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Investigating Gravitational Waves with Data from LIGO

Students learn about the physics of gravitational waves and how they are detected, and then use real data from a global network of gravitational wave observatories to perform their own personal research investigation.

Made Possible by...

With major tracks in physics, astronomy, and adolescence education in physics, SUNY New Paltz Physics & Astronomy students graduate with excellent employment potential in industry, teaching, research, and government.
The Gravitational Wave Open Science Center makes data available to the public from a global network of gravitational wave detectors, along with access to software tools and tutorials for the analysis of these data.  

Program Description

The Laser Interferometer Gravitational Wave Observatory (LIGO) was created as a cutting-edge physics experiment to test Einstein's theory of relativity by directly detecting the faint vibrations of space-time caused by coalescing black holes or colliding neutron stars. In 2015, twenty years after construction began, LIGO finally made the first detection of gravitational waves. Now LIGO and partner observatories make it possible to study the universe in a completely new way from traditional astronomy.

Students in this program learn how gravitational waves can be created and how they are detected. They learn how LIGO processes the data from the detectors and how the weak signal of distant cosmic events can be extracted from the din of background noise. Students then use real data from the LIGO observatories to perform their own personal investigation into the science of gravitational waves.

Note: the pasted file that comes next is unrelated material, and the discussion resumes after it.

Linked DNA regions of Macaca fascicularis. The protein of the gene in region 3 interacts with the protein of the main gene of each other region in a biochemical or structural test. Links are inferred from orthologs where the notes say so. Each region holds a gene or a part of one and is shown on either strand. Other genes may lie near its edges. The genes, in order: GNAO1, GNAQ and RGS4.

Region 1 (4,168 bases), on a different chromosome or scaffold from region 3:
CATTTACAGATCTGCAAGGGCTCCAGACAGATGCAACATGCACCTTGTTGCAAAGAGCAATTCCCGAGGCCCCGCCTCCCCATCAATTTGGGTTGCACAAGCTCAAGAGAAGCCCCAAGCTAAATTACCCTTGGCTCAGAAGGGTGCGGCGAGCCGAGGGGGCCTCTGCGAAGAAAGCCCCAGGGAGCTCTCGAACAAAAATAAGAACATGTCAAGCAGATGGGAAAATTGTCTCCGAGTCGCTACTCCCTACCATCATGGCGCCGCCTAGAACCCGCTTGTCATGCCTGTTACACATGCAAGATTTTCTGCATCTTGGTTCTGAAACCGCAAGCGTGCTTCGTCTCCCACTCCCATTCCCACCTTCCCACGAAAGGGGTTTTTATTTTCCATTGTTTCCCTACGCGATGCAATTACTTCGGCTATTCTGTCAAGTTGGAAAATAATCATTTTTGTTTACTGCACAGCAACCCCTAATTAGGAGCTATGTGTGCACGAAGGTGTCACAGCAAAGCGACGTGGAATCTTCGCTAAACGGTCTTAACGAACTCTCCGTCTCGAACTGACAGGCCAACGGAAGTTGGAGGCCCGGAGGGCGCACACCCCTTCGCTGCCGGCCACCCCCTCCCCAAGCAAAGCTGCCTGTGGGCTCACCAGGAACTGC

Instructor: Eric Myers [Info] [vitae] [LinkedIn]

How it works

Students first learn a wealth of background information about gravitational waves and technical information about LIGO. Each student then comes up with their own research question and designs and implements a research plan to attempt to answer that question using real data from LIGO (and possibly other sources). Each student writes a final paper, in the form of a scientific report, which provides the reader with background information sufficient to understand the goals of the research paper, followed by a description of the methodology used and an interpretation of the analysis and results of the investigation.

Student Papers

Read about the results of each student's investigation, in their own words:


Searching for Cosmic String Cusp Events in LIGO's Gravitational Wave Data
by Aiden Brophy '21

A model of the gravitational wave bursts caused by the theoretical event known as a Cosmic String Cusp is used to create a search process for these events in LIGO' s gravitational wave data. The search process is not complete and no new events were found, but the investigation illuminates the challenges of trying to detect the gravitational wave signals from cusp events, and distinguishing them from events with similar signals.

Supplementary material: CuspTemplate.py, Main_Script.py
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